Psychologist Elizabeth Lombardo delivers the keynote address during the opening session of the MMA Annual Meeting & Trade Show on Jan. 20.

In order for organizations to be able to change and grow, their people must first reduce their own distress levels during these challenging times, noted psychologist Elizabeth Lombardo said during the 44th MMA Annual Meeting & Trade Show in Boston.

Lombardo, the author of several books including “Get Out of the Red Zone,” gave the keynote address during the MMA conference’s Jan. 20 Opening Session. She said too many people are living with toxic levels of stress — living in the “Red Zone” — a situation worsened by the pandemic and economic concerns.

“If you want to create a community that’s truly open to things like diversity and change, then you have got to get out of the Red Zone,” Lombardo said. “Because when they’re in the Red Zone, they cannot see any other perspective but their own. And in the Red Zone, it’s very tough to solve problems because people are so stuck on what’s wrong, they can’t figure out what’s right.”

Called the “Head Coach for Happiness” by former NBA star Shaquille O’Neal, Lombardo has written several books on happiness, perfectionism and stress, and has appeared on television shows including “Today” and “Fox Business.” During her talk, she explained the effects of toxic stress and offered advice on how to break that cycle.

People enter the Red Zone when their distress level ranks seven or higher on a scale of zero to 10, she said. Indicators can include unwanted emotions, unwanted behaviors such as procrastination, or symptoms like headaches and stomach problems.

While the Red Zone helped our cave-dwelling ancestors avoid death in the wild, in modern times it narrows our focus to predominantly negative thoughts, she said. Each year, the Red Zone costs companies more than $350 billion through absenteeism, unfocused work, lack of motivation, health care costs, leadership problems and turnover.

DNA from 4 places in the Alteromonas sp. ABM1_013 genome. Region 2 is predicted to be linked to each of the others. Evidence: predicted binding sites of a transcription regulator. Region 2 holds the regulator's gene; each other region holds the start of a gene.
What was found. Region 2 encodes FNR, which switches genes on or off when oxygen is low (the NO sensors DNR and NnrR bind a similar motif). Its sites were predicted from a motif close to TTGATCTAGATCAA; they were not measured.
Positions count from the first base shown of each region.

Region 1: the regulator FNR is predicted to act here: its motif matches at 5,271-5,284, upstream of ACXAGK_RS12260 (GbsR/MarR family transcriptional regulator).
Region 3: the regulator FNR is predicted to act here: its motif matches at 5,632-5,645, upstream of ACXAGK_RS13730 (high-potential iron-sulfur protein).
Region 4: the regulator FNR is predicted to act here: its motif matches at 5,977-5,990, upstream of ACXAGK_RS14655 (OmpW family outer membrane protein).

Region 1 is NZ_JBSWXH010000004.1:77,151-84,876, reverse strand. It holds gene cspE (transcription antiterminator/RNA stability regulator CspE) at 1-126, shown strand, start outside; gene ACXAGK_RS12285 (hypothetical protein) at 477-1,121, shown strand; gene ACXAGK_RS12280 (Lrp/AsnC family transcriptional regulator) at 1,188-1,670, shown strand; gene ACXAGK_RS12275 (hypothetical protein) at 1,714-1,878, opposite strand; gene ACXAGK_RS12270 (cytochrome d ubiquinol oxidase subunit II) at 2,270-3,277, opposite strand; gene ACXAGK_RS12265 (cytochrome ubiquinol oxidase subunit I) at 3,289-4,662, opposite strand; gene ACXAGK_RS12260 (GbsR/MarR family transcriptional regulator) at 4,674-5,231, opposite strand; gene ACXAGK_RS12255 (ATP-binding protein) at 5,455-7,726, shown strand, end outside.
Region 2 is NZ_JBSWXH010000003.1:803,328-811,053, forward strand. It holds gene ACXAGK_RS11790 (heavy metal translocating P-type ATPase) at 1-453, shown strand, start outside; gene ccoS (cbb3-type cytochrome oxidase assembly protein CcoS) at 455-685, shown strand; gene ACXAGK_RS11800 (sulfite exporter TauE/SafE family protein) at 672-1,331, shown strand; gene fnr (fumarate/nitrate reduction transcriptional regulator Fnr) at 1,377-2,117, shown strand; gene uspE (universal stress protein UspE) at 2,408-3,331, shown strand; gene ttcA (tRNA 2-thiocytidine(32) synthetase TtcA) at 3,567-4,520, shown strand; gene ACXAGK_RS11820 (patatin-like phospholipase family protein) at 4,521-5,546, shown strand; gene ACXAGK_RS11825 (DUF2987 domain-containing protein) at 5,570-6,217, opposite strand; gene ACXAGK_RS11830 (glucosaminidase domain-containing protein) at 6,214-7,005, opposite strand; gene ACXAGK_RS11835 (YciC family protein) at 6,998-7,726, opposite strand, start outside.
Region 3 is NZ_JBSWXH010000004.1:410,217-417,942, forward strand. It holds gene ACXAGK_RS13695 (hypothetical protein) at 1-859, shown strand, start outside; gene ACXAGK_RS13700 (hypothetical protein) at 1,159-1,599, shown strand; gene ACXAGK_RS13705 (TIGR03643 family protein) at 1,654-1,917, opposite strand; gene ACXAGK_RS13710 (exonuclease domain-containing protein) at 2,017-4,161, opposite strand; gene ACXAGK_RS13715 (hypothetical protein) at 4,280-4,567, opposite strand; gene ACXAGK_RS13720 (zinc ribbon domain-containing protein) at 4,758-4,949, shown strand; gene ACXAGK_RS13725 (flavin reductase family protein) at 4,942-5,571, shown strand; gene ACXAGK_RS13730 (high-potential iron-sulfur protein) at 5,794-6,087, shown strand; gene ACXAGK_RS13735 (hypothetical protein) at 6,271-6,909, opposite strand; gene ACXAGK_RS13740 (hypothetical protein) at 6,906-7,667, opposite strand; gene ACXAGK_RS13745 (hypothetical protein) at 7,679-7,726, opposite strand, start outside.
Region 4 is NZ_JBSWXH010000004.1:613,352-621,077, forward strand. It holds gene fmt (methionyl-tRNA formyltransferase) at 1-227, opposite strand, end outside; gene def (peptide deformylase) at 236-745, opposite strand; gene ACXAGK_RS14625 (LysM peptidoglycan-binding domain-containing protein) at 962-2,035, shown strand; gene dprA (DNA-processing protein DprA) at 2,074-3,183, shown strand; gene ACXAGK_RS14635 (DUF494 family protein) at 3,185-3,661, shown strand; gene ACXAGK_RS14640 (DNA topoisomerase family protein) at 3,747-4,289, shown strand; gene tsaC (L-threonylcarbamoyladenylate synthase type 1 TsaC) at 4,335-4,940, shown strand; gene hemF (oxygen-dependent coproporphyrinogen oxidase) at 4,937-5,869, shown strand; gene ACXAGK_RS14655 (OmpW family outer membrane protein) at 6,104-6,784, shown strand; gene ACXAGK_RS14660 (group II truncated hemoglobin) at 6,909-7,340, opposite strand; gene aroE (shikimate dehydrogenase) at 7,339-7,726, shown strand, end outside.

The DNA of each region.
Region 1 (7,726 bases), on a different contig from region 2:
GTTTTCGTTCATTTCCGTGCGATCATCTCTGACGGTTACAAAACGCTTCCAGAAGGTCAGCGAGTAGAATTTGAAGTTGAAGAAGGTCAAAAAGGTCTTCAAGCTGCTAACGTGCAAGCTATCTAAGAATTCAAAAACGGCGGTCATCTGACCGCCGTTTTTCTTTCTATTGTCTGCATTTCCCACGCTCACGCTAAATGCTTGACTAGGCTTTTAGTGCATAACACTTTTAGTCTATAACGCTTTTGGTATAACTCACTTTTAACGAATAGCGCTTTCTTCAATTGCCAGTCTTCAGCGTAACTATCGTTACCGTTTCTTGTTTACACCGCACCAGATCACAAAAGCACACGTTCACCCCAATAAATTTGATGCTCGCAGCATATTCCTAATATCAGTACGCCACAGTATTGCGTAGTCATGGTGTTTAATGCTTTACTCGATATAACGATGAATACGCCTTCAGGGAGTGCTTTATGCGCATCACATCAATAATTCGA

In contrast, minds that operate in the Green Zone make greater use of the brain’s frontal lobe, which allows people to engage in executive functioning, problem solving and creativity. In the Green Zone, people approach situations more realistically, with greater resilience and confidence, she said. Organizations operating in the Green Zone see a 31% increase in productivity. Engagement and leadership also improve when people find their way out of Red Zone distress.

“No one is themselves when they’re in the Red Zone,” she said. “You’re not the parent you want to be, you’re not the partner you want to be, you’re not the community leader you want to be when you are in the Red Zone. We have to stay more in the Green Zone in order to be who we want to be.”

People can find the Green Zone even while facing enormous adversity, Lombardo said. She recalled her work at a trauma center, where an electrician named Roger, after losing both arms in an accident, said, “I’m so grateful that I’m still here.” She also spoke of her husband, who was diagnosed nine years ago with amyotrophic lateral sclerosis, or ALS, but who still cracks jokes through the speech device he operates with eye movements.

“Sometimes we can’t change the situation, but we can always change our emotional reaction to it,” she said.

Lombardo urged those in the Red Zone to remember the acronym HELM as a way out:
• Halt all activity involving the mouth — don’t say or consume anything you will regret
• Exercise
• Laughter
• Music (especially playlists that help you get out of the distress mode)

Lombardo uses a different acronym for staying out of the Red Zone, RPM:
• Rewire the brain
• Prime the mind
• Mindfulness

To rewire the brain, she suggested changing lenses to a more positive viewpoint, and doing something positive three times a day, in five-minute periods — activities such as meditation, journaling or self care.

Priming the mind, she said, could involve adopting more uplifting morning routines and identifying three traits in an admired person and then applying one of those traits.

Mindfulness can involve focusing on what’s going well, she said.

Municipal officials asked Lombardo about applying these principles in their city and town halls, such as when a crowd is stuck in the Red Zone during a public meeting. Lombardo said it’s great if officials can educate people about the Red Zone, but they should never tell speakers to “calm down” or “stop freaking out.” Instead, they should help reorient the public’s view of the issue that’s causing distress.

“Focusing on what they want to see as opposed to what’s wrong — even that will help change their mindset,” Lombardo said. “So asking those questions to pull it out — “What’s going well? What do you want to see? What do you want to create? — will actually help them use different parts of their brain and help them get out of The Red Zone.”

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